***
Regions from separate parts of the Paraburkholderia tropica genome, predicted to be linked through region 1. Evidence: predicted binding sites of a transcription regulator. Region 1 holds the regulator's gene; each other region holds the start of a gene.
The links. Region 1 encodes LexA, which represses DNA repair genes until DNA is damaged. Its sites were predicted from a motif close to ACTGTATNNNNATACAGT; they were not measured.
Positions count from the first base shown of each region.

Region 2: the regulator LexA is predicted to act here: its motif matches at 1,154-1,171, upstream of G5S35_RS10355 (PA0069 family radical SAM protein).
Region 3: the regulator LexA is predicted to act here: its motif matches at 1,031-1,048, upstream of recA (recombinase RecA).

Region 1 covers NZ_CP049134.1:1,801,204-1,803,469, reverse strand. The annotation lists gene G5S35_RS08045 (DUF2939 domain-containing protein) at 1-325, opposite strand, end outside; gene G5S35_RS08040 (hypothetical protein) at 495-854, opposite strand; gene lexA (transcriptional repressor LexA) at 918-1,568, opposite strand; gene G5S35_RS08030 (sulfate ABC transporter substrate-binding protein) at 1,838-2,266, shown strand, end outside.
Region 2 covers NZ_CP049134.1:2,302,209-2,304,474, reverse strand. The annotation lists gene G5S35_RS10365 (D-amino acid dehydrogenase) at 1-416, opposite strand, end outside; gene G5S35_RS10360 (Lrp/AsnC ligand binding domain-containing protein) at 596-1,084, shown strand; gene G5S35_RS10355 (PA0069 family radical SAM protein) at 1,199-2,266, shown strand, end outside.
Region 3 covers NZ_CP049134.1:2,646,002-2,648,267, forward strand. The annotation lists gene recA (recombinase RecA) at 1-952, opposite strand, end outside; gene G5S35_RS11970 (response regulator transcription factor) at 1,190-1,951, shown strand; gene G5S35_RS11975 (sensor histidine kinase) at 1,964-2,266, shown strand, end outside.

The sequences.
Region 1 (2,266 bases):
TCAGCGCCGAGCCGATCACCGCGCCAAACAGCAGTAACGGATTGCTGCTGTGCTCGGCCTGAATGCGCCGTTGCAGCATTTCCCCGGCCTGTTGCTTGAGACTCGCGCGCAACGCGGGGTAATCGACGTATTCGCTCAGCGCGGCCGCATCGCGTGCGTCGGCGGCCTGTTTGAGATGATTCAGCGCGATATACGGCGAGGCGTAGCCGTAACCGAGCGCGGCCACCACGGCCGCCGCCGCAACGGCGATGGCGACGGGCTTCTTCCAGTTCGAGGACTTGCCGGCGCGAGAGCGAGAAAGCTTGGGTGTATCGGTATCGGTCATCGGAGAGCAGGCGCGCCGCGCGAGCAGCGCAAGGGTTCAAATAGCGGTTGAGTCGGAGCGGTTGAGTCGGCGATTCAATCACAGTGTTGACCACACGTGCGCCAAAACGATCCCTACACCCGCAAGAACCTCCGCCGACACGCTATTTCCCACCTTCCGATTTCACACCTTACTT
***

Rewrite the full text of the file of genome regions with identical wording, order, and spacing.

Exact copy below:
Regions from separate parts of the Paraburkholderia tropica genome, predicted to be linked through region 1. Evidence: predicted binding sites of a transcription regulator. Region 1 holds the regulator's gene; each other region holds the start of a gene.
The links. Region 1 encodes LexA, which represses DNA repair genes until DNA is damaged. Its sites were predicted from a motif close to ACTGTATNNNNATACAGT; they were not measured.
Positions count from the first base shown of each region.

Region 2: the regulator LexA is predicted to act here: its motif matches at 1,154-1,171, upstream of G5S35_RS10355 (PA0069 family radical SAM protein).
Region 3: the regulator LexA is predicted to act here: its motif matches at 1,031-1,048, upstream of recA (recombinase RecA).

Region 1 covers NZ_CP049134.1:1,801,204-1,803,469, reverse strand. The annotation lists gene G5S35_RS08045 (DUF2939 domain-containing protein) at 1-325, opposite strand, end outside; gene G5S35_RS08040 (hypothetical protein) at 495-854, opposite strand; gene lexA (transcriptional repressor LexA) at 918-1,568, opposite strand; gene G5S35_RS08030 (sulfate ABC transporter substrate-binding protein) at 1,838-2,266, shown strand, end outside.
Region 2 covers NZ_CP049134.1:2,302,209-2,304,474, reverse strand. The annotation lists gene G5S35_RS10365 (D-amino acid dehydrogenase) at 1-416, opposite strand, end outside; gene G5S35_RS10360 (Lrp/AsnC ligand binding domain-containing protein) at 596-1,084, shown strand; gene G5S35_RS10355 (PA0069 family radical SAM protein) at 1,199-2,266, shown strand, end outside.
Region 3 covers NZ_CP049134.1:2,646,002-2,648,267, forward strand. The annotation lists gene recA (recombinase RecA) at 1-952, opposite strand, end outside; gene G5S35_RS11970 (response regulator transcription factor) at 1,190-1,951, shown strand; gene G5S35_RS11975 (sensor histidine kinase) at 1,964-2,266, shown strand, end outside.

The sequences.
Region 1 (2,266 bases):
TCAGCGCCGAGCCGATCACCGCGCCAAACAGCAGTAACGGATTGCTGCTGTGCTCGGCCTGAATGCGCCGTTGCAGCATTTCCCCGGCCTGTTGCTTGAGACTCGCGCGCAACGCGGGGTAATCGACGTATTCGCTCAGCGCGGCCGCATCGCGTGCGTCGGCGGCCTGTTTGAGATGATTCAGCGCGATATACGGCGAGGCGTAGCCGTAACCGAGCGCGGCCACCACGGCCGCCGCCGCAACGGCGATGGCGACGGGCTTCTTCCAGTTCGAGGACTTGCCGGCGCGAGAGCGAGAAAGCTTGGGTGTATCGGTATCGGTCATCGGAGAGCAGGCGCGCCGCGCGAGCAGCGCAAGGGTTCAAATAGCGGTTGAGTCGGAGCGGTTGAGTCGGCGATTCAATCACAGTGTTGACCACACGTGCGCCAAAACGATCCCTACACCCGCAAGAACCTCCGCCGACACGCTATTTCCCACCTTCCGATTTCACACCTTACTT